WASHINGTON – U.S. Sen. Chuck Grassley introduced legislation that would inject needed transparency in a targeted way into the 340B program. The 340B program was created by Congress in the Veterans Health Care Act of 1992 and allows hospitals and other health care entities to receive discounted prices on prescription drugs and biologics from drug manufacturers. By law, these drug manufacturers must offer 340B discounts to covered entities in order to participate in the Medicaid program.
Despite strong bipartisan support for this important program, several weaknesses have become apparent. Congress originally intended the program “to stretch scarce Federal resources as far as possible.” The 340B statute does not state how this is to be done. The statute does not require hospitals to track or report savings or how they are used. Furthermore, the statute does not require hospitals to report the level of charity care they provide to patients. The lack of reporting requirements have resulted in a lack of transparency in this program.
The Ensuring the Value of the 340B Program Act addresses this problem by requiring participating hospitals to report the total acquisition costs for drugs collected through the 340B program, as well as revenues received from all third party payers for those same drugs. By understanding the difference in those two amounts, Congress will be able to assess whether the program is working as intended.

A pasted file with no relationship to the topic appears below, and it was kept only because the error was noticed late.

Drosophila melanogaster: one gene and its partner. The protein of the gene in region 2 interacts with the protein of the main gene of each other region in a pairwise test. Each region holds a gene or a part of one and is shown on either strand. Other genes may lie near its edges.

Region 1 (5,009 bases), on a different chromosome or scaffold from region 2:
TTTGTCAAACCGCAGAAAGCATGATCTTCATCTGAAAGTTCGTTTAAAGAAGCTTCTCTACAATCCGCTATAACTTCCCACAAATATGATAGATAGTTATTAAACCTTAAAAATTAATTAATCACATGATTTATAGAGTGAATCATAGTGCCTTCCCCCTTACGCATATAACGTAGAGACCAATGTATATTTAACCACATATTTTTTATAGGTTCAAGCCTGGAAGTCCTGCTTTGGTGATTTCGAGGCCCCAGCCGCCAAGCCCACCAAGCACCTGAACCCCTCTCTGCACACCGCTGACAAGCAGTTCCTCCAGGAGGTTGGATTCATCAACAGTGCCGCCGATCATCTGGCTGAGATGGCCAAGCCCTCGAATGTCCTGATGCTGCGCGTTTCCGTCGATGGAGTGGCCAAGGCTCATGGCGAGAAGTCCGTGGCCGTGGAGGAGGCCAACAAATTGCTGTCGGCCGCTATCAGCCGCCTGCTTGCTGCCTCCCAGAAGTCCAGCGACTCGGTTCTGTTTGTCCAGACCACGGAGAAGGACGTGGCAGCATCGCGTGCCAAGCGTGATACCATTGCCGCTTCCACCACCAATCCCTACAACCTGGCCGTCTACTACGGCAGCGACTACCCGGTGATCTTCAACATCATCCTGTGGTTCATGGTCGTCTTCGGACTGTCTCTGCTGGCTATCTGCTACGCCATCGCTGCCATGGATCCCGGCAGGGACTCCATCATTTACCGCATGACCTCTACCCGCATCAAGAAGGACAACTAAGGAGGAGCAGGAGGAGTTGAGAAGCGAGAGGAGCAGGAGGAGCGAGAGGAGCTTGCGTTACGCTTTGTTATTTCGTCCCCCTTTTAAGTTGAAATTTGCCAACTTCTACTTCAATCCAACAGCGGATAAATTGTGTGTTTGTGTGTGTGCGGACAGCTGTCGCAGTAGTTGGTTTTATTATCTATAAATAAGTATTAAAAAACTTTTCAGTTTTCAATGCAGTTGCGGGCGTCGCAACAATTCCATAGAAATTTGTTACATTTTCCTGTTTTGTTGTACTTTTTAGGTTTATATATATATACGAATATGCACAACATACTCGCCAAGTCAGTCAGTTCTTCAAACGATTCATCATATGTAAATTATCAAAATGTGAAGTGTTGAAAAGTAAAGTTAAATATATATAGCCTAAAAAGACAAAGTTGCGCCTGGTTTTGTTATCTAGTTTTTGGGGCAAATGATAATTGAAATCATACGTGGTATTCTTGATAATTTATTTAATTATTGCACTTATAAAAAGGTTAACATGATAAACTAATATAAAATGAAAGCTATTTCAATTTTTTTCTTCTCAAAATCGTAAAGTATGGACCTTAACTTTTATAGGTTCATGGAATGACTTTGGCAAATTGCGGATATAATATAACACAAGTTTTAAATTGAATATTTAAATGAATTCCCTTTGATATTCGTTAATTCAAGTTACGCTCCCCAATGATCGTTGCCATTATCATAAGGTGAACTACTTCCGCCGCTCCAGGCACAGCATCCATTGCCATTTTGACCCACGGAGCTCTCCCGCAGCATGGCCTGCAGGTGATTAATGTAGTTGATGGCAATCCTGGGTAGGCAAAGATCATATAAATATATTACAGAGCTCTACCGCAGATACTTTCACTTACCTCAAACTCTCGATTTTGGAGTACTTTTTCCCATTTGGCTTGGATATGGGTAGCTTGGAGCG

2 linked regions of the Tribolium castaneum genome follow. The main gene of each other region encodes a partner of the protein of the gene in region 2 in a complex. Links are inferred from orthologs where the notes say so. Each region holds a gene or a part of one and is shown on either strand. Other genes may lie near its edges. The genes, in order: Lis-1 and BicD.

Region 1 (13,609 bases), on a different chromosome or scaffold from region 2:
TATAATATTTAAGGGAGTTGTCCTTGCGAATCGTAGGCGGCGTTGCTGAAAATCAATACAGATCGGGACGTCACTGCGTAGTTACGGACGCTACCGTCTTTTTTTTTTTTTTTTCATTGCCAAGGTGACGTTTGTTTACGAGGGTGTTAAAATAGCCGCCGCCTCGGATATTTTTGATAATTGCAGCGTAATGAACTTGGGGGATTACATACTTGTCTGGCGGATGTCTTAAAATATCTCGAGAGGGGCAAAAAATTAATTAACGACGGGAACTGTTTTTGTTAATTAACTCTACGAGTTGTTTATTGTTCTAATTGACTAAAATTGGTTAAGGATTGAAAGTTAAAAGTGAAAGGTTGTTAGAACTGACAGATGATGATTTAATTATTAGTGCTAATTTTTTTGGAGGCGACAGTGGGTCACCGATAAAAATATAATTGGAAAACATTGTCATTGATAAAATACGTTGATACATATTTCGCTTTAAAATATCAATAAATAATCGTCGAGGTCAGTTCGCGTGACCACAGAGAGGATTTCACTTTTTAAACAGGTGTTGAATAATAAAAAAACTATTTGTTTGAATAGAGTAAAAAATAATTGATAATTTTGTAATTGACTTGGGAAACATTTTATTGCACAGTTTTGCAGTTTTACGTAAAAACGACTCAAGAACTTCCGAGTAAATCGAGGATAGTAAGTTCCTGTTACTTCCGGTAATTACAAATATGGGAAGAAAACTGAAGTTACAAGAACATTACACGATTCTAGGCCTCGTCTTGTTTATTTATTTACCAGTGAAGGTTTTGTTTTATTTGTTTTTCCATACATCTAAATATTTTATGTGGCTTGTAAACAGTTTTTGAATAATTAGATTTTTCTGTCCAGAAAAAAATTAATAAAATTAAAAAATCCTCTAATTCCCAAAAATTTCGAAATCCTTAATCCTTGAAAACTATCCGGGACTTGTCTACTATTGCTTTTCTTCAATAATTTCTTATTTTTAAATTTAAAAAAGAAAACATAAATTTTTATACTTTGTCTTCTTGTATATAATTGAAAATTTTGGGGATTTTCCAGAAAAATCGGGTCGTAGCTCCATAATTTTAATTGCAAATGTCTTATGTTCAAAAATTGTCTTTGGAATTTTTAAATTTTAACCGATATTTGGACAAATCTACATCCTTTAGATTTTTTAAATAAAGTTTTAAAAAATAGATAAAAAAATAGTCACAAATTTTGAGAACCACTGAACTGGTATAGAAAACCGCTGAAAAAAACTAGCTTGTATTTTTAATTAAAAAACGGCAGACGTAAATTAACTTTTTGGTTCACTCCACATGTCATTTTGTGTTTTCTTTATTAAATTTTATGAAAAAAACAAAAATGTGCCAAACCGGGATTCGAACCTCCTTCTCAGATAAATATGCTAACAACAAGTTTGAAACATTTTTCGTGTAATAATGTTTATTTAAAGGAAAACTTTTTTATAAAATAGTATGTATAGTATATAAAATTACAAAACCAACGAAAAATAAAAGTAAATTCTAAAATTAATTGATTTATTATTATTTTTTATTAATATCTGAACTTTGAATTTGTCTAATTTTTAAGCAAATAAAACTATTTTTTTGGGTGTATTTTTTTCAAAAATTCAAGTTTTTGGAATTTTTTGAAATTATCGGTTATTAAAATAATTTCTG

Some people have argued this is not a taxpayer program. However, it does interact with federally funded programs. Of great concern is a 2015 report by the Government Accountability Office that found in both 2008 and 2012, per beneficiary Medicare Part B drug spending was substantially higher at 340B hospitals than non-340B hospitals. The GAO concluded that this difference was not due to a difference in how sick the beneficiaries were, but rather, it was due to using more expensive drugs or using more drugs. This is concerning for the individual beneficiaries health as well as their pocket book. It is also a concern to Medicare expenditures for the taxpayer.
“Transparency improves accountability and integrity in government, which is particularly important when it comes to federal payment programs,” Grassley said. “I’ve long fought for transparency measures throughout government agencies and programs because they help weed out wrongdoing and ensure taxpayer dollars are being used efficiently and effectively, and for their intended purposes.”
Grassley has been working to improve and make the 340B program more transparent since 2004, when he raised concerns about prescription drug overcharging to then-Department of Health and Human Services (HHS) Secretary Tommy Thompson. He has continued his vigorous oversight through letters and requests for detailed information on 340B program payments, reimbursements and how much oversight federal agencies performed regarding the program.